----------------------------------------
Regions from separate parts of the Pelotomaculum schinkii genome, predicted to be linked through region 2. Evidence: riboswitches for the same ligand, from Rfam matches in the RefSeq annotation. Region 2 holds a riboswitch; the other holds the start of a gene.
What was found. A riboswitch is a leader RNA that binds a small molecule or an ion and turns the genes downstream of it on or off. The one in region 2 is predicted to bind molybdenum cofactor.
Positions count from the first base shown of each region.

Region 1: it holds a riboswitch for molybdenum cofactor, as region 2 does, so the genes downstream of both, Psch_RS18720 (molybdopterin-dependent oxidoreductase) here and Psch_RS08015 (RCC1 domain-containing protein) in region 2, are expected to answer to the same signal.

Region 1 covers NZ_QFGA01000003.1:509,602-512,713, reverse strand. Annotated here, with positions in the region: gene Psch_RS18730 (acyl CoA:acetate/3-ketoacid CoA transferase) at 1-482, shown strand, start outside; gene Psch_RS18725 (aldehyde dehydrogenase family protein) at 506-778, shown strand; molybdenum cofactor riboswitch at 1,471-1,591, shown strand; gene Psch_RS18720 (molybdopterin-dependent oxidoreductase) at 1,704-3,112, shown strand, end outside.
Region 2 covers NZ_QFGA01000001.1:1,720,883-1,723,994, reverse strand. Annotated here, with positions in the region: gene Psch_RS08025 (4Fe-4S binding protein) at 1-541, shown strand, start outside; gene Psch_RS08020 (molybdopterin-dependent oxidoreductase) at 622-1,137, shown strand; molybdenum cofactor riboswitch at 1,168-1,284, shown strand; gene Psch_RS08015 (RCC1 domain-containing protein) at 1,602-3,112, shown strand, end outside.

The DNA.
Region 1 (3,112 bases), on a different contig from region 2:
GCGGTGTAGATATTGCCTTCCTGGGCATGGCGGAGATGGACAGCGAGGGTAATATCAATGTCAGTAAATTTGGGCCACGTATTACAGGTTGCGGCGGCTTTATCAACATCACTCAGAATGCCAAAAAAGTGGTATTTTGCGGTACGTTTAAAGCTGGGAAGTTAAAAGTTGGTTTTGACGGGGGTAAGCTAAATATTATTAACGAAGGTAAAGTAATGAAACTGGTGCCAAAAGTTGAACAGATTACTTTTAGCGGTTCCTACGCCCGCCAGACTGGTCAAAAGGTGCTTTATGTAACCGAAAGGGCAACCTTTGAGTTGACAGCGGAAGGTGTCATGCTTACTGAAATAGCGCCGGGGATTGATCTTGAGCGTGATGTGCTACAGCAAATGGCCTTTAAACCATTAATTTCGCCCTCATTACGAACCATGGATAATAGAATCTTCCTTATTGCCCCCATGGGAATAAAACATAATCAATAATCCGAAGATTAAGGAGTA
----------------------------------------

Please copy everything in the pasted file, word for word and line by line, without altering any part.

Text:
Regions from separate parts of the Pelotomaculum schinkii genome, predicted to be linked through region 2. Evidence: riboswitches for the same ligand, from Rfam matches in the RefSeq annotation. Region 2 holds a riboswitch; the other holds the start of a gene.
What was found. A riboswitch is a leader RNA that binds a small molecule or an ion and turns the genes downstream of it on or off. The one in region 2 is predicted to bind molybdenum cofactor.
Positions count from the first base shown of each region.

Region 1: it holds a riboswitch for molybdenum cofactor, as region 2 does, so the genes downstream of both, Psch_RS18720 (molybdopterin-dependent oxidoreductase) here and Psch_RS08015 (RCC1 domain-containing protein) in region 2, are expected to answer to the same signal.

Region 1 covers NZ_QFGA01000003.1:509,602-512,713, reverse strand. Annotated here, with positions in the region: gene Psch_RS18730 (acyl CoA:acetate/3-ketoacid CoA transferase) at 1-482, shown strand, start outside; gene Psch_RS18725 (aldehyde dehydrogenase family protein) at 506-778, shown strand; molybdenum cofactor riboswitch at 1,471-1,591, shown strand; gene Psch_RS18720 (molybdopterin-dependent oxidoreductase) at 1,704-3,112, shown strand, end outside.
Region 2 covers NZ_QFGA01000001.1:1,720,883-1,723,994, reverse strand. Annotated here, with positions in the region: gene Psch_RS08025 (4Fe-4S binding protein) at 1-541, shown strand, start outside; gene Psch_RS08020 (molybdopterin-dependent oxidoreductase) at 622-1,137, shown strand; molybdenum cofactor riboswitch at 1,168-1,284, shown strand; gene Psch_RS08015 (RCC1 domain-containing protein) at 1,602-3,112, shown strand, end outside.

The DNA.
Region 1 (3,112 bases), on a different contig from region 2:
GCGGTGTAGATATTGCCTTCCTGGGCATGGCGGAGATGGACAGCGAGGGTAATATCAATGTCAGTAAATTTGGGCCACGTATTACAGGTTGCGGCGGCTTTATCAACATCACTCAGAATGCCAAAAAAGTGGTATTTTGCGGTACGTTTAAAGCTGGGAAGTTAAAAGTTGGTTTTGACGGGGGTAAGCTAAATATTATTAACGAAGGTAAAGTAATGAAACTGGTGCCAAAAGTTGAACAGATTACTTTTAGCGGTTCCTACGCCCGCCAGACTGGTCAAAAGGTGCTTTATGTAACCGAAAGGGCAACCTTTGAGTTGACAGCGGAAGGTGTCATGCTTACTGAAATAGCGCCGGGGATTGATCTTGAGCGTGATGTGCTACAGCAAATGGCCTTTAAACCATTAATTTCGCCCTCATTACGAACCATGGATAATAGAATCTTCCTTATTGCCCCCATGGGAATAAAACATAATCAATAATCCGAAGATTAAGGAGTA